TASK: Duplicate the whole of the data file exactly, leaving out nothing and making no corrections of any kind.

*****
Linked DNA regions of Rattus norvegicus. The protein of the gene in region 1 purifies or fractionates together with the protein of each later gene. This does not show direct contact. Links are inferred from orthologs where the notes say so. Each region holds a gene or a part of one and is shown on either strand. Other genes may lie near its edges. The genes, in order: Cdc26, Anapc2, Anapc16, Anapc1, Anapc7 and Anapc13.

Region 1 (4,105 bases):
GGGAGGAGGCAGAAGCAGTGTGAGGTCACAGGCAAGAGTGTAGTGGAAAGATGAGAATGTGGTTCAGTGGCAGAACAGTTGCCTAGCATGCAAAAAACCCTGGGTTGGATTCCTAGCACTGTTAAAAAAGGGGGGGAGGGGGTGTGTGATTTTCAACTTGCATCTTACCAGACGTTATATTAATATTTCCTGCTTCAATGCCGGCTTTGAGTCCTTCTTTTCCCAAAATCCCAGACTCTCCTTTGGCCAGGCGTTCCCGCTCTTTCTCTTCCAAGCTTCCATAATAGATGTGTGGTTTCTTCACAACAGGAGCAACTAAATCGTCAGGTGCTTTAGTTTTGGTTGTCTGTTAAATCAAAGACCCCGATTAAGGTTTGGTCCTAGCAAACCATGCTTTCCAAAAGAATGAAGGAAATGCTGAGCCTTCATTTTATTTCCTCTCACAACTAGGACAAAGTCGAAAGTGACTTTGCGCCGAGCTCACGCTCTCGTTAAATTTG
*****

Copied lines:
Linked DNA regions of Rattus norvegicus. The protein of the gene in region 1 purifies or fractionates together with the protein of each later gene. This does not show direct contact. Links are inferred from orthologs where the notes say so. Each region holds a gene or a part of one and is shown on either strand. Other genes may lie near its edges. The genes, in order: Cdc26, Anapc2, Anapc16, Anapc1, Anapc7 and Anapc13.

Region 1 (4,105 bases):
GGGAGGAGGCAGAAGCAGTGTGAGGTCACAGGCAAGAGTGTAGTGGAAAGATGAGAATGTGGTTCAGTGGCAGAACAGTTGCCTAGCATGCAAAAAACCCTGGGTTGGATTCCTAGCACTGTTAAAAAAGGGGGGGAGGGGGTGTGTGATTTTCAACTTGCATCTTACCAGACGTTATATTAATATTTCCTGCTTCAATGCCGGCTTTGAGTCCTTCTTTTCCCAAAATCCCAGACTCTCCTTTGGCCAGGCGTTCCCGCTCTTTCTCTTCCAAGCTTCCATAATAGATGTGTGGTTTCTTCACAACAGGAGCAACTAAATCGTCAGGTGCTTTAGTTTTGGTTGTCTGTTAAATCAAAGACCCCGATTAAGGTTTGGTCCTAGCAAACCATGCTTTCCAAAAGAATGAAGGAAATGCTGAGCCTTCATTTTATTTCCTCTCACAACTAGGACAAAGTCGAAAGTGACTTTGCGCCGAGCTCACGCTCTCGTTAAATTTG